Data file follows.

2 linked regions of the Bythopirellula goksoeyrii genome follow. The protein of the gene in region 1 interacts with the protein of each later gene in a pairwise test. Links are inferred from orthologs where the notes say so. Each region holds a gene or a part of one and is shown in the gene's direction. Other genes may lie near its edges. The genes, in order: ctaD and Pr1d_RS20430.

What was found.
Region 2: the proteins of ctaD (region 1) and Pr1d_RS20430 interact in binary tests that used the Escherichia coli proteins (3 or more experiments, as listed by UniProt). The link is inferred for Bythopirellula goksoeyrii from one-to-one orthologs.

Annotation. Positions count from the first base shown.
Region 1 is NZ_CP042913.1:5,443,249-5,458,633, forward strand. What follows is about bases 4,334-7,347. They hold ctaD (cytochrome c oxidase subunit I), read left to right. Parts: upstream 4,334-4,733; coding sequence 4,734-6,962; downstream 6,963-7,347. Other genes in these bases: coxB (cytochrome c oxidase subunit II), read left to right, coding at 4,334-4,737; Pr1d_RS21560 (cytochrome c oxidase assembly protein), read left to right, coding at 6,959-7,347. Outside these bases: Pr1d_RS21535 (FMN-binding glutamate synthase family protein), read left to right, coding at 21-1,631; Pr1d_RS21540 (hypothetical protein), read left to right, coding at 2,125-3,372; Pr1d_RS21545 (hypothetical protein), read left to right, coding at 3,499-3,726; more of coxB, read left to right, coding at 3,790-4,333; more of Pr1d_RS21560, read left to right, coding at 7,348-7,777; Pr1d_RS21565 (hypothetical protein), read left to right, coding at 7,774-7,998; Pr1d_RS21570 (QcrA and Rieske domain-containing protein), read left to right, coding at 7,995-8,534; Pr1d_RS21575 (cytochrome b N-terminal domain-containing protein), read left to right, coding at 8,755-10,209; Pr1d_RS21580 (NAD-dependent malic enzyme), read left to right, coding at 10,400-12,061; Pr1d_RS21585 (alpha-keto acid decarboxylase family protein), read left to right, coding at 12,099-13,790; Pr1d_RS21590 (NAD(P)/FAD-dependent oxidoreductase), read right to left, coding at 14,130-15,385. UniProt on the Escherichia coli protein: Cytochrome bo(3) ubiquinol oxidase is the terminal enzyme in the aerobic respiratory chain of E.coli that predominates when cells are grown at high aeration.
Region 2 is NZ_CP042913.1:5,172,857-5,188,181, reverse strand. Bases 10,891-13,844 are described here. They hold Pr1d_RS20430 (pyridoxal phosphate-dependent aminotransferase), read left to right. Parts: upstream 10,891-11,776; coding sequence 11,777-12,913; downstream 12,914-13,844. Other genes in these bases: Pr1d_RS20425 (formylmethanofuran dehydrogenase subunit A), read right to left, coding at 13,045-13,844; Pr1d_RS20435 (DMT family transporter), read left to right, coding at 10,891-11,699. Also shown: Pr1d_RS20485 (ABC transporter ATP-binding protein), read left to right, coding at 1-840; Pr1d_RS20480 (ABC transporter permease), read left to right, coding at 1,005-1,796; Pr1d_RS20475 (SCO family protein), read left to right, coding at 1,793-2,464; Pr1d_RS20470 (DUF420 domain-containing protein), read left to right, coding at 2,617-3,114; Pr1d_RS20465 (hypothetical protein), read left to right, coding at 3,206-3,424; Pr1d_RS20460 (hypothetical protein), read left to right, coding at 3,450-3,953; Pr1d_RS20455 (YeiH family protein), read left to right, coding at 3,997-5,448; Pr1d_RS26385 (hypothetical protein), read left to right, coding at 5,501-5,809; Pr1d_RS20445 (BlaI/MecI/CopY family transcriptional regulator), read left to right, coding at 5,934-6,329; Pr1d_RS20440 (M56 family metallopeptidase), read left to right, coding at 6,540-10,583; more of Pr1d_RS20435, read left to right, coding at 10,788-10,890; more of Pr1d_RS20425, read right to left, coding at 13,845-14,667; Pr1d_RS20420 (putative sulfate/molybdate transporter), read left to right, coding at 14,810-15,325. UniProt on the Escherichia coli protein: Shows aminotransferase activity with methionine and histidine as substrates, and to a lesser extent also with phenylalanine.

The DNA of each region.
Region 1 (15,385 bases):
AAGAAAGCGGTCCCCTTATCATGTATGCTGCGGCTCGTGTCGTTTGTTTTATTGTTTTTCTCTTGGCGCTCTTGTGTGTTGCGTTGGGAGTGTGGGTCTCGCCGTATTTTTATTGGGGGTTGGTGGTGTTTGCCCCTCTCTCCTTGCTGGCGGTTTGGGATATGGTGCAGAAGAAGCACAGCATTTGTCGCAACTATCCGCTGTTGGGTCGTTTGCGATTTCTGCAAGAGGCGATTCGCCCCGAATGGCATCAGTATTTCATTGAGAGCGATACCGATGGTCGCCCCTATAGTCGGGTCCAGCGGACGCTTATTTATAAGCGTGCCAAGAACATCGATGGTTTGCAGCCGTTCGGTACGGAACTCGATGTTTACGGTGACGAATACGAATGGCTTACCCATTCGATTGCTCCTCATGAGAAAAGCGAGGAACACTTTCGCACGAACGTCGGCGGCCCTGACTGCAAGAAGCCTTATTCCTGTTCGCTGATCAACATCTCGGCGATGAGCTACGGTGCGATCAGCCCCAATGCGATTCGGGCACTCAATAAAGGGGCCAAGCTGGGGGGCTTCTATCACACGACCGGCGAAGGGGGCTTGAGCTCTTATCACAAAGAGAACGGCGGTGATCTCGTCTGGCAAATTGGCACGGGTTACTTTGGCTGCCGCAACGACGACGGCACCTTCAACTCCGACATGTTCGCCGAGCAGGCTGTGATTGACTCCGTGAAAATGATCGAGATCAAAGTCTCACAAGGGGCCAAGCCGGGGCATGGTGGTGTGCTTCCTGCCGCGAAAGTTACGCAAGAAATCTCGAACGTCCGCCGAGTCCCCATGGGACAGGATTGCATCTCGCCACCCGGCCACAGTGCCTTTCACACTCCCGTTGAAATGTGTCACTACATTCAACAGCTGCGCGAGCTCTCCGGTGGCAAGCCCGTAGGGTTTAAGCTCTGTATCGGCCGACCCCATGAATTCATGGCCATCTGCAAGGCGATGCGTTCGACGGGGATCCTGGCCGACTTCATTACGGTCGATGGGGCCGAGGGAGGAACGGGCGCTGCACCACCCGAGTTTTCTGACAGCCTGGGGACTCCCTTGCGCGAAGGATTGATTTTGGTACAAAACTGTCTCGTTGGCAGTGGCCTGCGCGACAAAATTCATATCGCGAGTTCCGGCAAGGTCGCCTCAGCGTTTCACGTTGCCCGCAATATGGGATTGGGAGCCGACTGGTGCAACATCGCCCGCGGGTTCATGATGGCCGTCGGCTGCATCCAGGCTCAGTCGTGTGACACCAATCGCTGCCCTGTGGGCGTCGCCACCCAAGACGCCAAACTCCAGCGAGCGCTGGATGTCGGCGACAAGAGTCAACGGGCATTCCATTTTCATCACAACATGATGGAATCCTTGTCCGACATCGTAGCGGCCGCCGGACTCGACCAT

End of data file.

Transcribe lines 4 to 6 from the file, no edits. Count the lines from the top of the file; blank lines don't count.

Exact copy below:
Annotation. Positions count from the first base shown.
Region 1 is NZ_CP042913.1:5,443,249-5,458,633, forward strand. What follows is about bases 4,334-7,347. They hold ctaD (cytochrome c oxidase subunit I), read left to right. Parts: upstream 4,334-4,733; coding sequence 4,734-6,962; downstream 6,963-7,347. Other genes in these bases: coxB (cytochrome c oxidase subunit II), read left to right, coding at 4,334-4,737; Pr1d_RS21560 (cytochrome c oxidase assembly protein), read left to right, coding at 6,959-7,347. Outside these bases: Pr1d_RS21535 (FMN-binding glutamate synthase family protein), read left to right, coding at 21-1,631; Pr1d_RS21540 (hypothetical protein), read left to right, coding at 2,125-3,372; Pr1d_RS21545 (hypothetical protein), read left to right, coding at 3,499-3,726; more of coxB, read left to right, coding at 3,790-4,333; more of Pr1d_RS21560, read left to right, coding at 7,348-7,777; Pr1d_RS21565 (hypothetical protein), read left to right, coding at 7,774-7,998; Pr1d_RS21570 (QcrA and Rieske domain-containing protein), read left to right, coding at 7,995-8,534; Pr1d_RS21575 (cytochrome b N-terminal domain-containing protein), read left to right, coding at 8,755-10,209; Pr1d_RS21580 (NAD-dependent malic enzyme), read left to right, coding at 10,400-12,061; Pr1d_RS21585 (alpha-keto acid decarboxylase family protein), read left to right, coding at 12,099-13,790; Pr1d_RS21590 (NAD(P)/FAD-dependent oxidoreductase), read right to left, coding at 14,130-15,385. UniProt on the Escherichia coli protein: Cytochrome bo(3) ubiquinol oxidase is the terminal enzyme in the aerobic respiratory chain of E.coli that predominates when cells are grown at high aeration.
Region 2 is NZ_CP042913.1:5,172,857-5,188,181, reverse strand. Bases 10,891-13,844 are described here. They hold Pr1d_RS20430 (pyridoxal phosphate-dependent aminotransferase), read left to right. Parts: upstream 10,891-11,776; coding sequence 11,777-12,913; downstream 12,914-13,844. Other genes in these bases: Pr1d_RS20425 (formylmethanofuran dehydrogenase subunit A), read right to left, coding at 13,045-13,844; Pr1d_RS20435 (DMT family transporter), read left to right, coding at 10,891-11,699. Also shown: Pr1d_RS20485 (ABC transporter ATP-binding protein), read left to right, coding at 1-840; Pr1d_RS20480 (ABC transporter permease), read left to right, coding at 1,005-1,796; Pr1d_RS20475 (SCO family protein), read left to right, coding at 1,793-2,464; Pr1d_RS20470 (DUF420 domain-containing protein), read left to right, coding at 2,617-3,114; Pr1d_RS20465 (hypothetical protein), read left to right, coding at 3,206-3,424; Pr1d_RS20460 (hypothetical protein), read left to right, coding at 3,450-3,953; Pr1d_RS20455 (YeiH family protein), read left to right, coding at 3,997-5,448; Pr1d_RS26385 (hypothetical protein), read left to right, coding at 5,501-5,809; Pr1d_RS20445 (BlaI/MecI/CopY family transcriptional regulator), read left to right, coding at 5,934-6,329; Pr1d_RS20440 (M56 family metallopeptidase), read left to right, coding at 6,540-10,583; more of Pr1d_RS20435, read left to right, coding at 10,788-10,890; more of Pr1d_RS20425, read right to left, coding at 13,845-14,667; Pr1d_RS20420 (putative sulfate/molybdate transporter), read left to right, coding at 14,810-15,325. UniProt on the Escherichia coli protein: Shows aminotransferase activity with methionine and histidine as substrates, and to a lesser extent also with phenylalanine.